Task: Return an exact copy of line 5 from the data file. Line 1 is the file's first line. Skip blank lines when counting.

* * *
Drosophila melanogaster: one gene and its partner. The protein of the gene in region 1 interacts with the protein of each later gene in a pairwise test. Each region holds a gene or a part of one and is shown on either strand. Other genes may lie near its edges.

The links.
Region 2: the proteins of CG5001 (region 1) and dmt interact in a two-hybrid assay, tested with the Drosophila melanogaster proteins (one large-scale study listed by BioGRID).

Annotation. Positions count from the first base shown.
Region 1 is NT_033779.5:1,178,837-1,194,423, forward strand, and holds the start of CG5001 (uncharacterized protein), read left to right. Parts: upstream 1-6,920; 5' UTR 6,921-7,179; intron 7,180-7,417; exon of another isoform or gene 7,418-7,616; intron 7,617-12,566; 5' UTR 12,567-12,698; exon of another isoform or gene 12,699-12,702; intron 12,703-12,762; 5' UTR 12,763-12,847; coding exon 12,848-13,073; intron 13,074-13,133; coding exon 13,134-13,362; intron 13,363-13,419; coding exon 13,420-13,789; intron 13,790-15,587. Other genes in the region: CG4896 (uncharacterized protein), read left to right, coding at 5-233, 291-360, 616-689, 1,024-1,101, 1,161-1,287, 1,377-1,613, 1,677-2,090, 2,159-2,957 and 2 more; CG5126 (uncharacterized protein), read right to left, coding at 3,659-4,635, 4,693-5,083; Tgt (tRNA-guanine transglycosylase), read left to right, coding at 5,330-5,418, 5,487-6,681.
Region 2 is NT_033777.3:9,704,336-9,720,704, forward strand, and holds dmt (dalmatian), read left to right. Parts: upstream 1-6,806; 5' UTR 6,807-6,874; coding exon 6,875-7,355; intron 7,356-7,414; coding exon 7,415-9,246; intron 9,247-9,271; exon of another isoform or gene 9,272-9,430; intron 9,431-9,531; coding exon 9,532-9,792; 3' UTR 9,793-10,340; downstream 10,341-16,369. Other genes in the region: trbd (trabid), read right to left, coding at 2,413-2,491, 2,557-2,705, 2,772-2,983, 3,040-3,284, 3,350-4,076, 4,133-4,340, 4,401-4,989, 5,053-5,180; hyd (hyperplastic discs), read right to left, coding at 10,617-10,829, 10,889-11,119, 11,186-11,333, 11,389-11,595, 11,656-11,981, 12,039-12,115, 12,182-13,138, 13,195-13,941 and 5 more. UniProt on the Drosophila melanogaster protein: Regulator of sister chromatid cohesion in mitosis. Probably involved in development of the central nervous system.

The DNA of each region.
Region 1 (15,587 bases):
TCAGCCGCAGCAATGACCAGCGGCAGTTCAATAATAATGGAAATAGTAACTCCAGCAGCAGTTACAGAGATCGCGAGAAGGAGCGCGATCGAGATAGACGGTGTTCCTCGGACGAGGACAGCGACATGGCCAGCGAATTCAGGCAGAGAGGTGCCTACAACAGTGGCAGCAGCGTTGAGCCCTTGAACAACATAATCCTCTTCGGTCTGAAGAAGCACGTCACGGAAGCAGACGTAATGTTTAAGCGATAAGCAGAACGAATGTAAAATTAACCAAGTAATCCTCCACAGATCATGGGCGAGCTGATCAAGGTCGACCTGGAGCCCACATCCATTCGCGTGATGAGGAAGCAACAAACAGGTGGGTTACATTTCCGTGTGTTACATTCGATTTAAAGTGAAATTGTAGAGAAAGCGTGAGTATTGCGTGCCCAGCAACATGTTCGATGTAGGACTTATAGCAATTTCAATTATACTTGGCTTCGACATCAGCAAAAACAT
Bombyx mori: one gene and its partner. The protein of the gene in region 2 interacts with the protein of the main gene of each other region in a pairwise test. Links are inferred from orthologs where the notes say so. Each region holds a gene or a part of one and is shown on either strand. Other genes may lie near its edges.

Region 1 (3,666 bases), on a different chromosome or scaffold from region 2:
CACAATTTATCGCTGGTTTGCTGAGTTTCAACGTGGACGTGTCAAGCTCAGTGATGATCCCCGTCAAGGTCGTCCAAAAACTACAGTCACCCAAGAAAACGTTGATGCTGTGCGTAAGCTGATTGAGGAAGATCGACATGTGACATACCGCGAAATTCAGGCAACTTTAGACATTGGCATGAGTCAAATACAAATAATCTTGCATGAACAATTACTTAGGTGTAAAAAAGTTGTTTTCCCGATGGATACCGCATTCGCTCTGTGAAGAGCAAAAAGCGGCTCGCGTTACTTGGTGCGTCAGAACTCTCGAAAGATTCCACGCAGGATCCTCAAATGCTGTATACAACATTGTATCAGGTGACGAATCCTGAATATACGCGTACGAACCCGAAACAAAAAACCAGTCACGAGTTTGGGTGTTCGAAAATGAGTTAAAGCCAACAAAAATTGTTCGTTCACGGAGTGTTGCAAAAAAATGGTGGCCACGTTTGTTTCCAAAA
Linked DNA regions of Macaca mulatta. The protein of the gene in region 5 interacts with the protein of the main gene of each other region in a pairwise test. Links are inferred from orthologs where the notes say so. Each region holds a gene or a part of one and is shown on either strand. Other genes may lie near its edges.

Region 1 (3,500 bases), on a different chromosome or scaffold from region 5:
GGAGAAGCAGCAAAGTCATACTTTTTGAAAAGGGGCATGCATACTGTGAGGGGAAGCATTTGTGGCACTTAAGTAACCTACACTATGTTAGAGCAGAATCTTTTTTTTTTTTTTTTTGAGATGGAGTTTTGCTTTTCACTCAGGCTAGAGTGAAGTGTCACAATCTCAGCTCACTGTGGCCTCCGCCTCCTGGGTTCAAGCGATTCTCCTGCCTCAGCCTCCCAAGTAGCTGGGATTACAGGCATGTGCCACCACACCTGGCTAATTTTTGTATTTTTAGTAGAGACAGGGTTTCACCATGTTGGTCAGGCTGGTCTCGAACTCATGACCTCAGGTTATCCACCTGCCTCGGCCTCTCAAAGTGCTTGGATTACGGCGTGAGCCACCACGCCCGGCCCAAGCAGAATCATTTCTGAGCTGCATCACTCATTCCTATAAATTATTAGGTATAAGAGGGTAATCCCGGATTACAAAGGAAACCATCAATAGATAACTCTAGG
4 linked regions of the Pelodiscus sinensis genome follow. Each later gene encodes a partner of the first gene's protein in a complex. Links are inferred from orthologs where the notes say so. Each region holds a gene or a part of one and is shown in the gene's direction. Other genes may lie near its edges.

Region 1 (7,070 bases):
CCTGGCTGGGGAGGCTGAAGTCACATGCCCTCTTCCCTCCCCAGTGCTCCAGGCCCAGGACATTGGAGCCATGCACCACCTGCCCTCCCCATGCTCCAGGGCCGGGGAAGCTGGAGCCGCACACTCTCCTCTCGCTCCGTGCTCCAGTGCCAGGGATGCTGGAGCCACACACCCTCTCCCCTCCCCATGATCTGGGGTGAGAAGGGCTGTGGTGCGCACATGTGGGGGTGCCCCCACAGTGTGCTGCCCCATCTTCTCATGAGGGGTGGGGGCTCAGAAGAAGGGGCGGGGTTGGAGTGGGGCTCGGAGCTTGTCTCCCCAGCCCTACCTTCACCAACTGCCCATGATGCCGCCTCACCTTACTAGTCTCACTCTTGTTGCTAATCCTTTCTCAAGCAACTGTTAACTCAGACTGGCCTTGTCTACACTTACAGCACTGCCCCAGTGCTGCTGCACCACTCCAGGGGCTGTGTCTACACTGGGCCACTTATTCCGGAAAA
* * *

Region 1 is NT_033779.5:1,178,837-1,194,423, forward strand, and holds the start of CG5001 (uncharacterized protein), read left to right. Parts: upstream 1-6,920; 5' UTR 6,921-7,179; intron 7,180-7,417; exon of another isoform or gene 7,418-7,616; intron 7,617-12,566; 5' UTR 12,567-12,698; exon of another isoform or gene 12,699-12,702; intron 12,703-12,762; 5' UTR 12,763-12,847; coding exon 12,848-13,073; intron 13,074-13,133; coding exon 13,134-13,362; intron 13,363-13,419; coding exon 13,420-13,789; intron 13,790-15,587. Other genes in the region: CG4896 (uncharacterized protein), read left to right, coding at 5-233, 291-360, 616-689, 1,024-1,101, 1,161-1,287, 1,377-1,613, 1,677-2,090, 2,159-2,957 and 2 more; CG5126 (uncharacterized protein), read right to left, coding at 3,659-4,635, 4,693-5,083; Tgt (tRNA-guanine transglycosylase), read left to right, coding at 5,330-5,418, 5,487-6,681.